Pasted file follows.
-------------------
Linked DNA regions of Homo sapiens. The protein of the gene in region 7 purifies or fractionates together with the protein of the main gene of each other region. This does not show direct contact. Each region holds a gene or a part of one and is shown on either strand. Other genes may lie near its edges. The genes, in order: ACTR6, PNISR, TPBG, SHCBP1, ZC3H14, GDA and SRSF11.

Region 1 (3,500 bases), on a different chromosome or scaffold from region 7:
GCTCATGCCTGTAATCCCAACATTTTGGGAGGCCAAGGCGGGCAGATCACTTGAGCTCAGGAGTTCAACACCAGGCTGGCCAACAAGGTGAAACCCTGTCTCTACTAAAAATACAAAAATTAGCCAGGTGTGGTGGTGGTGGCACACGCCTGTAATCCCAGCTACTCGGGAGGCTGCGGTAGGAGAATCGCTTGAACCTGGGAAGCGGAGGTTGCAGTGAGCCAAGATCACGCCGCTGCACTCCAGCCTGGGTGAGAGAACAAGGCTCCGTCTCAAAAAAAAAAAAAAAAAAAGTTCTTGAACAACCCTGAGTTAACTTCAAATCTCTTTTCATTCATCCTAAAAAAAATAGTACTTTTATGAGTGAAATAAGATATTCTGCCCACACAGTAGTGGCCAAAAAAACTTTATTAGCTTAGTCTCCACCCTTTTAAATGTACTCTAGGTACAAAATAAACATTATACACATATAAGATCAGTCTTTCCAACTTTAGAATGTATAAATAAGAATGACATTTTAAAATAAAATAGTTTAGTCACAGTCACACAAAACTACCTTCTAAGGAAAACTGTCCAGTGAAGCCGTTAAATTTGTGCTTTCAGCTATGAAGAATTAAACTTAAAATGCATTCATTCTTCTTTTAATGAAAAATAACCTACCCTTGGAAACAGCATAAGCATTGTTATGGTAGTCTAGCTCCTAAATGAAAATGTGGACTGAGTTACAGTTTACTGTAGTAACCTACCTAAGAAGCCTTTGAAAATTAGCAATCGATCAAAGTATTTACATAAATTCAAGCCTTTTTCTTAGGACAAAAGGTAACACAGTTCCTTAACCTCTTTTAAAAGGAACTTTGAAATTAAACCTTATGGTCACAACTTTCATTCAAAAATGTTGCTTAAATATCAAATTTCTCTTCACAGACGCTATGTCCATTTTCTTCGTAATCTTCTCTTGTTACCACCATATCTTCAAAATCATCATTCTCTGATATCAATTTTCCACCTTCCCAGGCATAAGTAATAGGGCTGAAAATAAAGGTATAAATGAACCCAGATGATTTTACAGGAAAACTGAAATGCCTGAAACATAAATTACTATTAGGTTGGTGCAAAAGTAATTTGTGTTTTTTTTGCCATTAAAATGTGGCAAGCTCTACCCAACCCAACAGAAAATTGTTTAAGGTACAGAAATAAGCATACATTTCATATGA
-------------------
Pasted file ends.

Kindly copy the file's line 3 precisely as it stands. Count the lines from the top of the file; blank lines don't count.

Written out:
GCTCATGCCTGTAATCCCAACATTTTGGGAGGCCAAGGCGGGCAGATCACTTGAGCTCAGGAGTTCAACACCAGGCTGGCCAACAAGGTGAAACCCTGTCTCTACTAAAAATACAAAAATTAGCCAGGTGTGGTGGTGGTGGCACACGCCTGTAATCCCAGCTACTCGGGAGGCTGCGGTAGGAGAATCGCTTGAACCTGGGAAGCGGAGGTTGCAGTGAGCCAAGATCACGCCGCTGCACTCCAGCCTGGGTGAGAGAACAAGGCTCCGTCTCAAAAAAAAAAAAAAAAAAAGTTCTTGAACAACCCTGAGTTAACTTCAAATCTCTTTTCATTCATCCTAAAAAAAATAGTACTTTTATGAGTGAAATAAGATATTCTGCCCACACAGTAGTGGCCAAAAAAACTTTATTAGCTTAGTCTCCACCCTTTTAAATGTACTCTAGGTACAAAATAAACATTATACACATATAAGATCAGTCTTTCCAACTTTAGAATGTATAAATAAGAATGACATTTTAAAATAAAATAGTTTAGTCACAGTCACACAAAACTACCTTCTAAGGAAAACTGTCCAGTGAAGCCGTTAAATTTGTGCTTTCAGCTATGAAGAATTAAACTTAAAATGCATTCATTCTTCTTTTAATGAAAAATAACCTACCCTTGGAAACAGCATAAGCATTGTTATGGTAGTCTAGCTCCTAAATGAAAATGTGGACTGAGTTACAGTTTACTGTAGTAACCTACCTAAGAAGCCTTTGAAAATTAGCAATCGATCAAAGTATTTACATAAATTCAAGCCTTTTTCTTAGGACAAAAGGTAACACAGTTCCTTAACCTCTTTTAAAAGGAACTTTGAAATTAAACCTTATGGTCACAACTTTCATTCAAAAATGTTGCTTAAATATCAAATTTCTCTTCACAGACGCTATGTCCATTTTCTTCGTAATCTTCTCTTGTTACCACCATATCTTCAAAATCATCATTCTCTGATATCAATTTTCCACCTTCCCAGGCATAAGTAATAGGGCTGAAAATAAAGGTATAAATGAACCCAGATGATTTTACAGGAAAACTGAAATGCCTGAAACATAAATTACTATTAGGTTGGTGCAAAAGTAATTTGTGTTTTTTTTGCCATTAAAATGTGGCAAGCTCTACCCAACCCAACAGAAAATTGTTTAAGGTACAGAAATAAGCATACATTTCATATGA